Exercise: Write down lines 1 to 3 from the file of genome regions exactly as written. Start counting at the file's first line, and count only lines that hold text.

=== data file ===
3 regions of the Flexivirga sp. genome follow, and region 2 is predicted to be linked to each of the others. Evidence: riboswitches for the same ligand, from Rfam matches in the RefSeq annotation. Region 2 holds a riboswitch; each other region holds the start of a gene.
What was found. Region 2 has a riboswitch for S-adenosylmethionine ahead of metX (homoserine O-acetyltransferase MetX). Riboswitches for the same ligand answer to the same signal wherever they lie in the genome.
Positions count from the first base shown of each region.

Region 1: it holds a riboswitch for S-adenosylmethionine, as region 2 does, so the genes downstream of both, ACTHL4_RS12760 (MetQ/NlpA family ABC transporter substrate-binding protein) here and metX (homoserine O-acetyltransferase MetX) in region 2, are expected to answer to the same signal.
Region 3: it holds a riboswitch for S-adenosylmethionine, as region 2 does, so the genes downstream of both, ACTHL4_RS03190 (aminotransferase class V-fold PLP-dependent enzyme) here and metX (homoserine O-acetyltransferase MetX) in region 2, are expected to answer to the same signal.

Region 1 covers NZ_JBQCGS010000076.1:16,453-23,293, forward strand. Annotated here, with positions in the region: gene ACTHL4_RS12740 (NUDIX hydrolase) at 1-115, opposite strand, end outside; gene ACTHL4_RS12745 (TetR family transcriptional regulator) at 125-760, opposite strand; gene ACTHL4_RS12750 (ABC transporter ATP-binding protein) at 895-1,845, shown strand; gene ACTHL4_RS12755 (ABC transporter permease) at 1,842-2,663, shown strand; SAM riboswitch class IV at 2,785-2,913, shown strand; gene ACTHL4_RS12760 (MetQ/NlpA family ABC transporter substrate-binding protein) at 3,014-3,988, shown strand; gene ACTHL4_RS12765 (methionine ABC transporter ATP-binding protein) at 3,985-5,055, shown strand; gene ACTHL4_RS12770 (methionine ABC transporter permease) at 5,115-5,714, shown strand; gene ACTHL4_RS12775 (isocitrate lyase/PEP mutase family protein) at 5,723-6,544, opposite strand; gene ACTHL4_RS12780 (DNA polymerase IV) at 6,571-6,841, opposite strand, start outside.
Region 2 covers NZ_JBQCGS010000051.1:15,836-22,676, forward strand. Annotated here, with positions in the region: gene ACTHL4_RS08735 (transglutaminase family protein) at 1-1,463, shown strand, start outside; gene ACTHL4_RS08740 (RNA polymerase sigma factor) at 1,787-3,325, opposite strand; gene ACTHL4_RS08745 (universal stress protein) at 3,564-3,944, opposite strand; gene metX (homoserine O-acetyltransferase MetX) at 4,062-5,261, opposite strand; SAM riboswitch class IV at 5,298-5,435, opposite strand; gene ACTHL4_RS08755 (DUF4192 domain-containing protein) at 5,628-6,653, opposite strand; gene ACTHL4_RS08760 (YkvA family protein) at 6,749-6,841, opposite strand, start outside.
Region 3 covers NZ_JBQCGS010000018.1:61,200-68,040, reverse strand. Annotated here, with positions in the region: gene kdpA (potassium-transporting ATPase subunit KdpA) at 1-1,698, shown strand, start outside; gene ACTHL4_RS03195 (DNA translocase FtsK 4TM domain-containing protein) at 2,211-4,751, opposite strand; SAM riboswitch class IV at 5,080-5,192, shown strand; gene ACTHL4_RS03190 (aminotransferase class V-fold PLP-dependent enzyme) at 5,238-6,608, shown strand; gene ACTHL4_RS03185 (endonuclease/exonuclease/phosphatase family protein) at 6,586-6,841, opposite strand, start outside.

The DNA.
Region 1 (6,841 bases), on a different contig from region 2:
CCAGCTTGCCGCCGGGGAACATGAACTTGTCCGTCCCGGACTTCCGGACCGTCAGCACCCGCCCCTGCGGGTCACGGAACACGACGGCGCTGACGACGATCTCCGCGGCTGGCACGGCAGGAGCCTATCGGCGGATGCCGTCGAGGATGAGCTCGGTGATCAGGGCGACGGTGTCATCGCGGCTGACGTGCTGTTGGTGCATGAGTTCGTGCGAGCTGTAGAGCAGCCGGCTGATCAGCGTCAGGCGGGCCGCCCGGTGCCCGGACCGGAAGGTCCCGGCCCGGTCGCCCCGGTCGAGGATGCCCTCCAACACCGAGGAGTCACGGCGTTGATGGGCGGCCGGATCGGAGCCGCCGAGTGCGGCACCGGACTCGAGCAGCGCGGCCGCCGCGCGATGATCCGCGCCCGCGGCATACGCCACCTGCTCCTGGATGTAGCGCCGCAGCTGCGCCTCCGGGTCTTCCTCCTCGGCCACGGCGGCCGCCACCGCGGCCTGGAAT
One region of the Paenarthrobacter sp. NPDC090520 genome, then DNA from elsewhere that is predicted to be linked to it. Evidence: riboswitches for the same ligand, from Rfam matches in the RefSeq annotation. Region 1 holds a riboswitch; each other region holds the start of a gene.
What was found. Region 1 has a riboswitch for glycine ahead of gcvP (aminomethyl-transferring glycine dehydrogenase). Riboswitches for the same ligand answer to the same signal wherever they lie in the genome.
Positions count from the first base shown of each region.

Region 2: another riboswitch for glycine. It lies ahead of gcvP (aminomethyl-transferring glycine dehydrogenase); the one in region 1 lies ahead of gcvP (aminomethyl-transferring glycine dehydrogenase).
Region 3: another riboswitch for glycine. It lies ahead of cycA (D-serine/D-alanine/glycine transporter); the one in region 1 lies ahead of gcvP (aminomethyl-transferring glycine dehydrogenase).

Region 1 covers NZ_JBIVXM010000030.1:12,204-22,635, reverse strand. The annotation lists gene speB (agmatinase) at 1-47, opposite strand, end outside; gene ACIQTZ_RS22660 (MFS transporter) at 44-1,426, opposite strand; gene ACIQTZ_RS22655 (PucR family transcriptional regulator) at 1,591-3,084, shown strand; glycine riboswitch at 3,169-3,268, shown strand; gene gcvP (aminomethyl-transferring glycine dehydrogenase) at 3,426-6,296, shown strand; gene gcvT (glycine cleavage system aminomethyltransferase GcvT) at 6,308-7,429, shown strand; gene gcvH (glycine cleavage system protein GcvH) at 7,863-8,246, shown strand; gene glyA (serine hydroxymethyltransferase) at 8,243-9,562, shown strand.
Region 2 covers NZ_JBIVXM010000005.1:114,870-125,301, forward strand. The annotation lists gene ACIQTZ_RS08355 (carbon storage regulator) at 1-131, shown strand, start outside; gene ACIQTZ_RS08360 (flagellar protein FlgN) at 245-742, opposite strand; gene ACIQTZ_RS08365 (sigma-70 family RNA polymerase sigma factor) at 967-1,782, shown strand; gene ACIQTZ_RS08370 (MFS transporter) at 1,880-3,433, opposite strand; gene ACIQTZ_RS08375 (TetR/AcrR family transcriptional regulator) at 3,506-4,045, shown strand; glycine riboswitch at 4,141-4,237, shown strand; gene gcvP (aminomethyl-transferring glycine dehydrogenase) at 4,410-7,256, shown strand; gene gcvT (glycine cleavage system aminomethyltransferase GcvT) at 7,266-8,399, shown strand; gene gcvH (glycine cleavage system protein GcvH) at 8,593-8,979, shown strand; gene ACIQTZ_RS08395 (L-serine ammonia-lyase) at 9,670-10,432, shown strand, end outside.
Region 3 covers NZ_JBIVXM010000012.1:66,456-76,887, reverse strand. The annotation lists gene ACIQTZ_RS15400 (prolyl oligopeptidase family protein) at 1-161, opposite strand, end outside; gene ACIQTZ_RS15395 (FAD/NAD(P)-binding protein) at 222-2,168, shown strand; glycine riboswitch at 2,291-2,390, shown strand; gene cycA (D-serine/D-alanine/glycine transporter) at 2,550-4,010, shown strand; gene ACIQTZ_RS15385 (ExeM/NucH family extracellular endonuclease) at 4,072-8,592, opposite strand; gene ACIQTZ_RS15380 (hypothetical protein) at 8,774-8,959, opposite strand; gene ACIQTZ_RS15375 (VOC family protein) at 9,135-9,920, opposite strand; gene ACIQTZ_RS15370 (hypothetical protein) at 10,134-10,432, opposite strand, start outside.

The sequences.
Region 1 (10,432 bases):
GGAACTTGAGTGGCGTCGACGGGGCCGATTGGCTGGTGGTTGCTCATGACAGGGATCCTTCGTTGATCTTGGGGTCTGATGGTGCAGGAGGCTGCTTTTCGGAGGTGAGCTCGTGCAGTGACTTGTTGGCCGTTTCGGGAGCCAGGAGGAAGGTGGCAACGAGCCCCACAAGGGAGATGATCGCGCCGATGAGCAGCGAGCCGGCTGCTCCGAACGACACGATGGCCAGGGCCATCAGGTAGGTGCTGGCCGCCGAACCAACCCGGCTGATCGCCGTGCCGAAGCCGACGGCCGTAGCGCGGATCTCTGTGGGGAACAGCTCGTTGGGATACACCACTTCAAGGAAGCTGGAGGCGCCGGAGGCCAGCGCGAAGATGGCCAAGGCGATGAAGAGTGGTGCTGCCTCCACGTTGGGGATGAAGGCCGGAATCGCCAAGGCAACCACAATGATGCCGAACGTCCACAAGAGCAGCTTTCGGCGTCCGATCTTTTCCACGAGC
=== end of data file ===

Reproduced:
3 regions of the Flexivirga sp. genome follow, and region 2 is predicted to be linked to each of the others. Evidence: riboswitches for the same ligand, from Rfam matches in the RefSeq annotation. Region 2 holds a riboswitch; each other region holds the start of a gene.
What was found. Region 2 has a riboswitch for S-adenosylmethionine ahead of metX (homoserine O-acetyltransferase MetX). Riboswitches for the same ligand answer to the same signal wherever they lie in the genome.
Positions count from the first base shown of each region.